The North Carolina Wage Payment and Collection Act seems like it should be rather simple, but it’s perhaps the most complicated employment law in the state. Full of traps for the unwary, the law can spell big trouble for even innocent mistakes.
The law covers all North Carolina private employers, even those with only one employee, and requires employers to pay their employees monthly. (You may pay bonuses, commissions or other calculated payments as infrequently as annually.)
Disputed wages. If an employee disputes a wage calculation, you may withhold only the amount in dispute. You must pay any amount you agree is due on the regularly scheduled payday. By accepting a partial payment, employees relinquish no rights and may still sue their employers for the disputed pay.
Termination. Upon termination, employers must pay employees all wages due on the next regularly scheduled payday. For bonuses, commissions and other calculated payments, you can wait until the next regularly scheduled payday after calculating them.
If you have a policy that forces an employee to forfeit bonuses, commissions and other calculated payments at termination, you must notify the person of the policy before discharge. Otherwise, the employee is entitled to all monies earned.
Withholding from wages. When you know the amount of a withholding beforehand, you must obtain the employee’s signed authorization prior to that payday stating the reason for the deduction and the dollar or percentage amount. But an employer may not always know deduction amounts in advance (for instance, when an insurance premium changes). In those cases, you must inform the employee of the amount once it’s known. The employee then has the right to withdraw approval of the deduction.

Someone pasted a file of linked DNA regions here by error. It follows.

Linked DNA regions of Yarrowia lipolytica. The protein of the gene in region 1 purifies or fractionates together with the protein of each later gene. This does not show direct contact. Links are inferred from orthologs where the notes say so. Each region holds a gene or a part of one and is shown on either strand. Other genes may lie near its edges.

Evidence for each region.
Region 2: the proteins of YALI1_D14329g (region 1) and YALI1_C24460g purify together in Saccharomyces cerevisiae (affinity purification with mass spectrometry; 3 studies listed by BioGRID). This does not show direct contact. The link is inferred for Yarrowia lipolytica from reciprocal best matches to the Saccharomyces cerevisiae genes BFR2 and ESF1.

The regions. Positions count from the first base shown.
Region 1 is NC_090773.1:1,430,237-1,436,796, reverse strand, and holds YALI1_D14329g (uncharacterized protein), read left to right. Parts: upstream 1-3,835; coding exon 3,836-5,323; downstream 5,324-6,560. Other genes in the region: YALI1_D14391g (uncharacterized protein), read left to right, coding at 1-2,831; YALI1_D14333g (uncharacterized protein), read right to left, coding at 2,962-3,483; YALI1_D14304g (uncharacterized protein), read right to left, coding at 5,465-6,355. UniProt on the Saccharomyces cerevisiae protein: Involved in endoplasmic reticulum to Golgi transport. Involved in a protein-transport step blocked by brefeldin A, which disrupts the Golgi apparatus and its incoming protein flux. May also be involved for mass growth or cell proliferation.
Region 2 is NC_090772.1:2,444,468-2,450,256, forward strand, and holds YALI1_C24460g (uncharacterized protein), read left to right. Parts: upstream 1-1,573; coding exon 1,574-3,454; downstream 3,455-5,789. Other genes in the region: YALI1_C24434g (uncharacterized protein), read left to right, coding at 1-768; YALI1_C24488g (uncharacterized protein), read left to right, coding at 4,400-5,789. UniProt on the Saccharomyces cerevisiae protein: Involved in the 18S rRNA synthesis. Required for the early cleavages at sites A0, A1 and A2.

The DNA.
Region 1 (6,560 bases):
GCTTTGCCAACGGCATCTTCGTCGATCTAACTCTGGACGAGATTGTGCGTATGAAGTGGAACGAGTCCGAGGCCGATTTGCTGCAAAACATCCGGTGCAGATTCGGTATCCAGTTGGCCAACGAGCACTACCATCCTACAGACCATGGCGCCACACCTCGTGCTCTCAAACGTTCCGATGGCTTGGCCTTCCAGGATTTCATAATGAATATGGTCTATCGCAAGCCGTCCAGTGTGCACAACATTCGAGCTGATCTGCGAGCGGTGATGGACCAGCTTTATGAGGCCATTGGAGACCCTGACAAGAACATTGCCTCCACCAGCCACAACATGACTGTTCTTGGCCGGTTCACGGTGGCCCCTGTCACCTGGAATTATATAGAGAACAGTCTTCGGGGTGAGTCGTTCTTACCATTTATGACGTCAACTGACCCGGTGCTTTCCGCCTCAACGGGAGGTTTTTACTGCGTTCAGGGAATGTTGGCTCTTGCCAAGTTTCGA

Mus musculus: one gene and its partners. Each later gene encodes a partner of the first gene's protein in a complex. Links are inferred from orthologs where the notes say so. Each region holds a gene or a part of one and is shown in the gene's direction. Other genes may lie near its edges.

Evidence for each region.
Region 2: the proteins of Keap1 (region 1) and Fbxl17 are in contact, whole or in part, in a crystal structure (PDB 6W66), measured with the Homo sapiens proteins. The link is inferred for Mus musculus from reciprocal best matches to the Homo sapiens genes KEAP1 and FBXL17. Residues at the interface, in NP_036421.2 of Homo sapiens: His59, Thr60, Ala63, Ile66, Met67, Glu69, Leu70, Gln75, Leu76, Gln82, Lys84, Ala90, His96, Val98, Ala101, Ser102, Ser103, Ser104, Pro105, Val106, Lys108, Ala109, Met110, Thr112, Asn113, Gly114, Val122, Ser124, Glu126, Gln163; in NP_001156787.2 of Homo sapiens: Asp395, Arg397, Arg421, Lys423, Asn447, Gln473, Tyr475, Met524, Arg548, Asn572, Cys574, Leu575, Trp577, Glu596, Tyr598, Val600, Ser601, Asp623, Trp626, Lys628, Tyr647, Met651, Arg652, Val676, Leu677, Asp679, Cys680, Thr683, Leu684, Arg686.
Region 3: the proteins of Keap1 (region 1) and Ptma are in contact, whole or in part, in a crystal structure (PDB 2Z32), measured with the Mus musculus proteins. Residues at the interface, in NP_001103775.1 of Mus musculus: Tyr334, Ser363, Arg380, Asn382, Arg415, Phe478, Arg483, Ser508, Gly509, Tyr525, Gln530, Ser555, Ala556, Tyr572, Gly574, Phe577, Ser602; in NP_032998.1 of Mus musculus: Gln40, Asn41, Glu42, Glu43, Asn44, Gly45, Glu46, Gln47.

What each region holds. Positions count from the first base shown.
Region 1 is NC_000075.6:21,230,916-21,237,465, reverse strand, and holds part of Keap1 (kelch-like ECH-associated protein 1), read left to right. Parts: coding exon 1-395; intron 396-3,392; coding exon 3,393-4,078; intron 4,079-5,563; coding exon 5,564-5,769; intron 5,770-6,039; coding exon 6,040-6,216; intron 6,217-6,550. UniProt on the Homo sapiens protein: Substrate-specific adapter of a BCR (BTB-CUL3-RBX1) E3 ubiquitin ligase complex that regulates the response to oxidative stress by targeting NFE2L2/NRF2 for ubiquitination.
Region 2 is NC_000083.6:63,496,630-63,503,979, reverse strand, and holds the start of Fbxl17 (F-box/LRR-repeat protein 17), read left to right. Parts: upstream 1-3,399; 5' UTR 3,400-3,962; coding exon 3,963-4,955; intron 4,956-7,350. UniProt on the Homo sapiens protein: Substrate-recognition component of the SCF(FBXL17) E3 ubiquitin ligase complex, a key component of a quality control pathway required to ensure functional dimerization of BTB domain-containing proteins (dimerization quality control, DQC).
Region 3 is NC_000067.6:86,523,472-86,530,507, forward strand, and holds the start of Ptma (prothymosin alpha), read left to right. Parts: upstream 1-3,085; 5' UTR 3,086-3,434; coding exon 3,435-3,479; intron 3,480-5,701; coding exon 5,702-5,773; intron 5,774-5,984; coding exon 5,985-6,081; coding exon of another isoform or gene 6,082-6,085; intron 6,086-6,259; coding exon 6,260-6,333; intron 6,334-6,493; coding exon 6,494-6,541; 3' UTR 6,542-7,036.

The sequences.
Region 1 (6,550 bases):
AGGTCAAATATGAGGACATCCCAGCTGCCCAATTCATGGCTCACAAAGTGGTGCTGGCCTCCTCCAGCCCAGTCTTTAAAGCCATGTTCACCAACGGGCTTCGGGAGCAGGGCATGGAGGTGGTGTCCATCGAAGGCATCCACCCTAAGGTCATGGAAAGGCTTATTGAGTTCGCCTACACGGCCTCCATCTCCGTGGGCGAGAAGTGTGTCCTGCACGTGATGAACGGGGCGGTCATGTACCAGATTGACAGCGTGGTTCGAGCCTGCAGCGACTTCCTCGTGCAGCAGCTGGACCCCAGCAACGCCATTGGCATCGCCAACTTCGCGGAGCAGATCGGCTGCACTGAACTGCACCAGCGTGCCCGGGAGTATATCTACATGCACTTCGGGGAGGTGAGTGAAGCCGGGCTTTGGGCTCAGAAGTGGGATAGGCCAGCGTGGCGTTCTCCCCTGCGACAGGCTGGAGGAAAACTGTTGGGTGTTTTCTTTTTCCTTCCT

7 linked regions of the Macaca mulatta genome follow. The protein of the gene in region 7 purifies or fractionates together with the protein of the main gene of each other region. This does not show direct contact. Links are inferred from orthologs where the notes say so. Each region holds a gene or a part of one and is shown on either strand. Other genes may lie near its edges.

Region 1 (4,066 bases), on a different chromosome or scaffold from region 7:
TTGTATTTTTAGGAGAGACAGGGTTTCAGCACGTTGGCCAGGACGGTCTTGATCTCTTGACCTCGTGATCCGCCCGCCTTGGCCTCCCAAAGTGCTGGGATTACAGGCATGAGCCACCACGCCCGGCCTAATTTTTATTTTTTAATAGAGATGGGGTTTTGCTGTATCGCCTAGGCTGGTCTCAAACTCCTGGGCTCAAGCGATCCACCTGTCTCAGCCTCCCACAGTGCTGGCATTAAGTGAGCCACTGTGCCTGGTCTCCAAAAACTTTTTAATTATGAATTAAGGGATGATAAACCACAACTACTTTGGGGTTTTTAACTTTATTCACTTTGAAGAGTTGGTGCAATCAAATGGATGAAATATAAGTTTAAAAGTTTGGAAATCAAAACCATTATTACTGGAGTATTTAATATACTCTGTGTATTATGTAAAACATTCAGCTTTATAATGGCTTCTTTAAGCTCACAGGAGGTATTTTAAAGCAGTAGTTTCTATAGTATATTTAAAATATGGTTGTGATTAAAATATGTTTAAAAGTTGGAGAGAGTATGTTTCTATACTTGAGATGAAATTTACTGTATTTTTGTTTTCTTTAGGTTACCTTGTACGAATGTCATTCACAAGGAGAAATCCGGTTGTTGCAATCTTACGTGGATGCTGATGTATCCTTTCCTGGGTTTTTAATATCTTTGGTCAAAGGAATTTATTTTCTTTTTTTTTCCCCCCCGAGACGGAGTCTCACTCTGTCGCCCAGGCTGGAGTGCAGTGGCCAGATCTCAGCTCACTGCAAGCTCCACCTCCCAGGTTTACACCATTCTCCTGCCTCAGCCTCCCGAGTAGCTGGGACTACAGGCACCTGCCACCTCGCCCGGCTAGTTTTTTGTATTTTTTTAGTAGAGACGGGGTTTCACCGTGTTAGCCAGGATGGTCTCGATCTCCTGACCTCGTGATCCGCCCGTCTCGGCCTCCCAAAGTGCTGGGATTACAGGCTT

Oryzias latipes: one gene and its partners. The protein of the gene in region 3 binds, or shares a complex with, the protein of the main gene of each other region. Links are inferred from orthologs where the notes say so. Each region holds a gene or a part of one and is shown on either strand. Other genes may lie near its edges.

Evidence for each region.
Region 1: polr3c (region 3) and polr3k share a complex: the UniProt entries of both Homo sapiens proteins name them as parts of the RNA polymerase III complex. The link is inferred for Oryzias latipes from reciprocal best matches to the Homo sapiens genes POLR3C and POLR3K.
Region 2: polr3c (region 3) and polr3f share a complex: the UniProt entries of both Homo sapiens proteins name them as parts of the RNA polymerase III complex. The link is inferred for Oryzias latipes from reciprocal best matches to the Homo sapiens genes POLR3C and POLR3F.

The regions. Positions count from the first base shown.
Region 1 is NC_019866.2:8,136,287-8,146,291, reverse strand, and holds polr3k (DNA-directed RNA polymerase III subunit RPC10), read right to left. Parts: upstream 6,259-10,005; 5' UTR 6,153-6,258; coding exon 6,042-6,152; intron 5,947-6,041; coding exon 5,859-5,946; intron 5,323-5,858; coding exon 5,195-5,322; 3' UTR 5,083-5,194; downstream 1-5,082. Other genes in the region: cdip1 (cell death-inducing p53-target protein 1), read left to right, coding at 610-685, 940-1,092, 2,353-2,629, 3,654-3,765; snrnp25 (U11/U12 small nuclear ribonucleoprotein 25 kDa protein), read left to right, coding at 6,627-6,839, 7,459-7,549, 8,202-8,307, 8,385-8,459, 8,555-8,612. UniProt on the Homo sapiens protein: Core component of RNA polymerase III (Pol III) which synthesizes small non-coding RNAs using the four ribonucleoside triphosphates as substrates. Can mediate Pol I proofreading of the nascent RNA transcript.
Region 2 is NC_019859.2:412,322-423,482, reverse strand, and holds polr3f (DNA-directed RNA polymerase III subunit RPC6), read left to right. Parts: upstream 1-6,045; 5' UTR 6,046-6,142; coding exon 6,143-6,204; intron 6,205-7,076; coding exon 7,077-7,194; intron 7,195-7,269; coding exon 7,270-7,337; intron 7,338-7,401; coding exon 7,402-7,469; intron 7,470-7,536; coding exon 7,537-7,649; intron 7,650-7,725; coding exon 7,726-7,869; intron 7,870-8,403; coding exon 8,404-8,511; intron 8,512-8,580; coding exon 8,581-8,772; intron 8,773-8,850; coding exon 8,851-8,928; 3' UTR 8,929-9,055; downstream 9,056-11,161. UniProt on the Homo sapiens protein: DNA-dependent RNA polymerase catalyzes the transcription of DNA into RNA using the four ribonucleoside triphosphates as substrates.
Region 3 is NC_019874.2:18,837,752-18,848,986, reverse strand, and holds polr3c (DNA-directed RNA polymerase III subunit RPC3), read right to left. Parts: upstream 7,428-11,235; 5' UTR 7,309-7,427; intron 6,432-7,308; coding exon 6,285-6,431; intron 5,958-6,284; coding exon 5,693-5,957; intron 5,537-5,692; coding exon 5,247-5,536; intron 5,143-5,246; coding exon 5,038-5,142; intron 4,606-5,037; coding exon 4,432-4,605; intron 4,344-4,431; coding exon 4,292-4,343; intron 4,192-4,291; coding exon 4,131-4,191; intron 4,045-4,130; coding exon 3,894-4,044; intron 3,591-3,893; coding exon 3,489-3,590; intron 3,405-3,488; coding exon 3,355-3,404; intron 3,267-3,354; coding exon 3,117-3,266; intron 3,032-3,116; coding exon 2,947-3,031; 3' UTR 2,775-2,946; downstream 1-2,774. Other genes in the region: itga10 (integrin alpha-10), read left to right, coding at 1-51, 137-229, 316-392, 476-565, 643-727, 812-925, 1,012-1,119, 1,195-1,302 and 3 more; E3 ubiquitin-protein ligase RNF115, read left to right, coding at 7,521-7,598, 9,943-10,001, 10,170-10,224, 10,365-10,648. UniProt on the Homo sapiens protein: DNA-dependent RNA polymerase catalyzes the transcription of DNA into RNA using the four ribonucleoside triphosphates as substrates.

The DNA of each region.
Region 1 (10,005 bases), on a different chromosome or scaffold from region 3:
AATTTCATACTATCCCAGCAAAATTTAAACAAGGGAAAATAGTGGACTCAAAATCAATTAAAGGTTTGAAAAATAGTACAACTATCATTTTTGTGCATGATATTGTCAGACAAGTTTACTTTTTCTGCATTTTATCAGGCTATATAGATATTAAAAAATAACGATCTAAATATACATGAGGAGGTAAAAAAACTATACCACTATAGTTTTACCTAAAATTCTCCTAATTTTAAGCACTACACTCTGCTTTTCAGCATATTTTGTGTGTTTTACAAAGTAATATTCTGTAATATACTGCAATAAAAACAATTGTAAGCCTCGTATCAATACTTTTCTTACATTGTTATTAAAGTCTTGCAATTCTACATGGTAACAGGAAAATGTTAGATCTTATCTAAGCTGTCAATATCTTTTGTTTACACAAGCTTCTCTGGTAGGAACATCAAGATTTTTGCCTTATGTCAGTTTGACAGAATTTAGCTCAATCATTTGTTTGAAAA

Under no circumstances can deductions lower the employee’s pay below the minimum wage. Even in weeks when an employee has earned overtime, his or her wages can’t be less than the overtime minimum wage.
Damages and shortages. Employers may divert an employee’s wages to cover cash shortages or damage to company property. But you must give the employee seven days’ notice before the payday on which you’ll make that deduction. If the employee terminates for any reason, you needn’t provide notice.
If an employee is facing criminal charges in connection with any damage or shortages, you may withhold an amount equal to those costs without the employee’s consent. But if he or she isn’t convicted of the charges, you must return the amount withheld.
Recovering overpayments and employee loans. Employers may recover accidental overpayments of wages out of an employee’s next paycheck.
And if you make employee loans, make sure the terms are in writing, including payment amounts and the interest rate. You can’t make deductions for employee loans without their signed agreement.
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